Re-Telling Stories

Well, this week has already gotten away from me and it’s only Tuesday. Luckily, I can find past versions to re-share. This is a favorite from a while back about something I think we all need to remember – not only are stories important in their own right, the ones we choose to retellt help define us as individuals and help define and create our organization’s culture. Stories aren’t only for fun.

(From the UTSA SA Staff Newsletter, 2009)

Many visitors to my office are surprised to see that I have a shelf full of children’s books. I began collecting them because children’s books tell meaningful stories simply and clearly. And they have pictures! A few weeks ago in the Student Affairs Staff Newsletter I wrote about the importance of sharing our stories and our students’ stories.

Last month as part of the Student Affairs Council meeting we asked department groups to write a story using Aesop’s fables as a model. The fables written that day were wonderful. They were ingenious, thoughtful, vibrant, insightful, fun, and funny. Such creativity and inspiration. These stories helped us reach to the heart of our work and talk about what we do in ways that help ourselves and each other understand our work more deeply.

At the end of this article, I will share one of the stories written that day. It is the story written by the members of the Student Affairs Executive Council. I share it because our task was to write broadly rather than departmentally and I’d like you to have a sense of what we did that day.

It seems that stories are all around me these days. Last week, I was reminded again about the importance of stories when I read these words by Parker Palmer on the Courage and Renewal Blog.

“I think a lot about the fact that our real connections are found not at the level of our convictions, but at the level of the life experiences, the stories, that brought us to what we believe. For example, I’ve been very impressed by retreats involving people who disagree vehemently about certain issues (like abortion) where the ground rule is that we spend the first day or two not arguing about our positions on the issues, but telling the stories of the experiences that took us to those positions. Time after time, people who disagree on issues find that very similar experiences took them to different places — and once they see that, a new and more generative kind of conversation emerges. Differences do not disappear, but there is an emergent sense that maybe we can create the kind of community that can hold our differences.”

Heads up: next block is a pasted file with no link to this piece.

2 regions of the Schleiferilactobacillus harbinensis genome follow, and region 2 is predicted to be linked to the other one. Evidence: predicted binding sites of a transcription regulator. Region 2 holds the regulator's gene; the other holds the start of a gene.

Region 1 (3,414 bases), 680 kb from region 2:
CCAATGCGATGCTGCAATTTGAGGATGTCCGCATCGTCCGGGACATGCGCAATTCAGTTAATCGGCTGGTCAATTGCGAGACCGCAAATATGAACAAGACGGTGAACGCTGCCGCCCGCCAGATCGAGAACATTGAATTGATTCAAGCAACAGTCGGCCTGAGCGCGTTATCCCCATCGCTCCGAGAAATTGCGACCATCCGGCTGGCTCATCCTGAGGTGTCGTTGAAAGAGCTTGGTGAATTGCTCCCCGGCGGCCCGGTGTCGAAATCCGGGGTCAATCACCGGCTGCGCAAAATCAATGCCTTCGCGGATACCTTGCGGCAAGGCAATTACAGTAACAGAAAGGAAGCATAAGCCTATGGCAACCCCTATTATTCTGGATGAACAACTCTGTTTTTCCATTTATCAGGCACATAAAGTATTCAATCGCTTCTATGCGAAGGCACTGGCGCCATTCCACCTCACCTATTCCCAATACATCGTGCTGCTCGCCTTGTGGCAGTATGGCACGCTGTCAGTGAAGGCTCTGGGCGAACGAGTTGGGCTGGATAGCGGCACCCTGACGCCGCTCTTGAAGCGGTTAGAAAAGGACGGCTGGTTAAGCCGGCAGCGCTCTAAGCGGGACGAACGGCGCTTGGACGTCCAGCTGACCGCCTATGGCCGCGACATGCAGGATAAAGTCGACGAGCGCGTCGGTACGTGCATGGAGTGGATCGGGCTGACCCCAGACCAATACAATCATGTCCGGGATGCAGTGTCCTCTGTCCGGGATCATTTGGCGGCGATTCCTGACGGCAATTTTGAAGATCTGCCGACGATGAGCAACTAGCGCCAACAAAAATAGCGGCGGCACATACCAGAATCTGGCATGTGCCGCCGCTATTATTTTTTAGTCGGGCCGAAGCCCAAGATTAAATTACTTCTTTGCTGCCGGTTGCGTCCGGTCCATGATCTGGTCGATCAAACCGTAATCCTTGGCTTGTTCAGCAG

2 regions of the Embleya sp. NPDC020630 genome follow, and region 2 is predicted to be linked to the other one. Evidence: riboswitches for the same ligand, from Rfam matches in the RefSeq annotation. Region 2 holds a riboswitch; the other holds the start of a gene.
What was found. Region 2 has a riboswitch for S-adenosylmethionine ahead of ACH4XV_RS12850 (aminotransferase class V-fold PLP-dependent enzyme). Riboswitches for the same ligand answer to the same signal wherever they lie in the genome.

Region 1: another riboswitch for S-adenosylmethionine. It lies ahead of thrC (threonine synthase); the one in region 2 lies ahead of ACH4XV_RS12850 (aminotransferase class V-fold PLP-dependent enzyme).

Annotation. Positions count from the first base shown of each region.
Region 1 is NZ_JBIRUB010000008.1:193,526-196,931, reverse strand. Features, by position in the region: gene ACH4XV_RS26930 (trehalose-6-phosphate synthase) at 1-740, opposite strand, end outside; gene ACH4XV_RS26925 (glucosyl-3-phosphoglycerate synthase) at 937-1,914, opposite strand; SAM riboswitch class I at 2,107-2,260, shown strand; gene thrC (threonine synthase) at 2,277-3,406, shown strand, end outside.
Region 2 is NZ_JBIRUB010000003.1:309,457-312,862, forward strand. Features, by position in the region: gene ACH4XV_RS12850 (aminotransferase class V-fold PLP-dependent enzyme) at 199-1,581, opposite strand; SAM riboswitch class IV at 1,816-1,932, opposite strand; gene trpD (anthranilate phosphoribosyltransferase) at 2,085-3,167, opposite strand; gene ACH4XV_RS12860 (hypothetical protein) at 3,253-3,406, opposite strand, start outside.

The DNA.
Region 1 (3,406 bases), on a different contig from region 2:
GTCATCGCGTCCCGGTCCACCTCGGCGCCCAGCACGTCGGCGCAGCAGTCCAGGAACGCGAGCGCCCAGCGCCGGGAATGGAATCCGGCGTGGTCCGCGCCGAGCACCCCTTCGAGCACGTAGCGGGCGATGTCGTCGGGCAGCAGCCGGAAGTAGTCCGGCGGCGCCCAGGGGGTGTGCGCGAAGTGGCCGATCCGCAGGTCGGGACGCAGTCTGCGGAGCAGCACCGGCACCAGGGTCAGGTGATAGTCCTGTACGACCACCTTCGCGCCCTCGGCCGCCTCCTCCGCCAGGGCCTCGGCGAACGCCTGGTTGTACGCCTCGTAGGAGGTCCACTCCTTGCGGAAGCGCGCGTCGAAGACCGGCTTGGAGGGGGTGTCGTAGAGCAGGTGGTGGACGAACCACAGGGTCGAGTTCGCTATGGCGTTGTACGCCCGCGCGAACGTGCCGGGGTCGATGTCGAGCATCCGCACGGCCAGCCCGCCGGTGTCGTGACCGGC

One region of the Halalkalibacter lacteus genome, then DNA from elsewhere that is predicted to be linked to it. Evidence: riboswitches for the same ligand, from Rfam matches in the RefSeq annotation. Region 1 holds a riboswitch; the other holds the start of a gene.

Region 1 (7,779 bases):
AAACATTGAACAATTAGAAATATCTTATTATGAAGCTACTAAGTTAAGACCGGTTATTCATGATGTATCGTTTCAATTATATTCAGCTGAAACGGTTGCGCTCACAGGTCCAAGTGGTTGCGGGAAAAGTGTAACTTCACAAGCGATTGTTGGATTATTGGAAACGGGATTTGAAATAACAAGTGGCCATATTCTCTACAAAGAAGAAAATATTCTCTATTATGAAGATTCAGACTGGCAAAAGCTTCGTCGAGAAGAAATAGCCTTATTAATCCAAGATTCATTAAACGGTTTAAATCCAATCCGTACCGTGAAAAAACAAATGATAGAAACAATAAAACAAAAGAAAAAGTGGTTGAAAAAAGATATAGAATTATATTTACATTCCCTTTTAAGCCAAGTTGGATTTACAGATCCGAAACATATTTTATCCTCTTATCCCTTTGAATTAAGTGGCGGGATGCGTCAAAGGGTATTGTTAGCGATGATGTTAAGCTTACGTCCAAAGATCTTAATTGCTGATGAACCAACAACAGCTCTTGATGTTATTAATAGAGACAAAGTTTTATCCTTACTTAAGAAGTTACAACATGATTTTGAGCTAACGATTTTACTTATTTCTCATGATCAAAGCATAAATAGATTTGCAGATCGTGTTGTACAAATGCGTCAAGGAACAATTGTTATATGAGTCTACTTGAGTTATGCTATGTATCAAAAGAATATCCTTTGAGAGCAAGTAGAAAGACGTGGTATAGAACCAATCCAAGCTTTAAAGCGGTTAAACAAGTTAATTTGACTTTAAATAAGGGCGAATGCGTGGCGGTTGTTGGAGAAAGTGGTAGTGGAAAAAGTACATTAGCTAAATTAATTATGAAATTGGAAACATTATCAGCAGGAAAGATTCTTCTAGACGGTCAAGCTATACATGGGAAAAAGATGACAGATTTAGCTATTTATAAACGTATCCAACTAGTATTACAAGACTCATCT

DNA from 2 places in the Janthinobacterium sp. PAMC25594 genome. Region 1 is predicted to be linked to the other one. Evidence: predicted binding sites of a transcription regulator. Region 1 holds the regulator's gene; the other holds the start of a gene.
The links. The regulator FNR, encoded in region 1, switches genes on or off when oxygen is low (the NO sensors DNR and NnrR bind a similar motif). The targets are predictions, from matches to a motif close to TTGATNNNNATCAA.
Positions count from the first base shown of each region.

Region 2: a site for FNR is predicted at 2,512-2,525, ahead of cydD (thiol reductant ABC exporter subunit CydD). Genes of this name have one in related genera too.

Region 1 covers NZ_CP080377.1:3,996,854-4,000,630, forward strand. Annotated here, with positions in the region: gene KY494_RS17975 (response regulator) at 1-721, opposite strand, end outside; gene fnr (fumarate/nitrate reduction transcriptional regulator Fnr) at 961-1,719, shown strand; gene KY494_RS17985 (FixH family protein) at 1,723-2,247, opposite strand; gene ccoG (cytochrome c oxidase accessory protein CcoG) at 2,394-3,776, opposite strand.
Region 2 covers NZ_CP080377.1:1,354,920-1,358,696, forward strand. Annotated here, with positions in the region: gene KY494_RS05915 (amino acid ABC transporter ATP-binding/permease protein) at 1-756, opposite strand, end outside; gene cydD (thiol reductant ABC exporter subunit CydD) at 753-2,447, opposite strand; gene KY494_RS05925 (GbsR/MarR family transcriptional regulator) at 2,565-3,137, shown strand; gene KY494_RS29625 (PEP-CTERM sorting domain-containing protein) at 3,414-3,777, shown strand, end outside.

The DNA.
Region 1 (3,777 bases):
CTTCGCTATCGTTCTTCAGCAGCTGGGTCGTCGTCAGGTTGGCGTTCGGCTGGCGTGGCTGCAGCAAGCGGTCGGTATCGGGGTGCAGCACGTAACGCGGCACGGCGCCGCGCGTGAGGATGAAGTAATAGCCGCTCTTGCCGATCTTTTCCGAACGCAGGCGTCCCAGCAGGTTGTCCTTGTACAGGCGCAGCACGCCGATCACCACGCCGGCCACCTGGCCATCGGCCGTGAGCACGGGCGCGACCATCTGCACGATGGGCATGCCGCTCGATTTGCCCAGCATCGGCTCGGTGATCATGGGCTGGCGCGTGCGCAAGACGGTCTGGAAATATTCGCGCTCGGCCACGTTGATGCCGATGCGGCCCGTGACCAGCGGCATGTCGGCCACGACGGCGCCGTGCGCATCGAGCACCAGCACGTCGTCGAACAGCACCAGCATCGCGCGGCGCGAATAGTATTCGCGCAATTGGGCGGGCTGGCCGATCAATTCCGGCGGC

Our stories, our experiences are what make us unique. However, the paradox is that telling our stories, our unique stories, helps us find common ground. In the previous article I asked the questions, ‘what stories do you share?’ and ‘who gets to hear your stories?’ Of course, no one sent me the answer to those questions and I really didn’t expect anyone would.

Today, however, I’m inviting you to tell me your stories. It can be about anything, work, home, childhood, whatever you would like to share. It’s difficult for me to know everyone in our division. Will you help me learn more so that together we can enjoy our differences and find our common ground? If you find the blank page difficult, remember “once upon a time” is a great beginning.

Happy storytelling,


NOVEMBER 12,2009
Story Telling – Fable

Once upon a time there was a little-known commuter school in the Hill Country on the outskirts of San Antonio.

There was a group of students that had dreams of achieving a four-year degree, who had not had a place to go. But now, they can go to the little college in the Hill Country. So many students came and participated that it is no longer the little school in the Hill Country. These students were so excited that they demanded a full service experience. So the little school in the Hill Country responded by valuing and respecting people, transforming lives, creating campus life, taking risks, building buildings, developing programs, creating excellent services, and working as a team.

So now the little school in the Hill Country is The Big University in San Antonio– a university that transforms students, staff, community, and beyond. One of the reasons it became big was because it embraced and celebrated diversity in all its facets. It opened its arms to students who wanted to learn and become citizen leaders for the global environment.

The Big University in San Antonio now wants to be known nationally for: enriching educational experiences; serving society through creativity, expanding research and innovations; promoting access and affordability; serving the public through community engagement; and expanding resources and infrastructure (and be in Conference USA)!

The Division of Student Affairs at the Big University in the Hill Country will achieve this by communicating effectively with students and each other; by making positive and memorable connections with others; by collaborating with others; and by being creative. By achieving these goals we will not only be the biggest university in San Antonio, but also the best.

The moral of this story is: “If you build it – they will come!”

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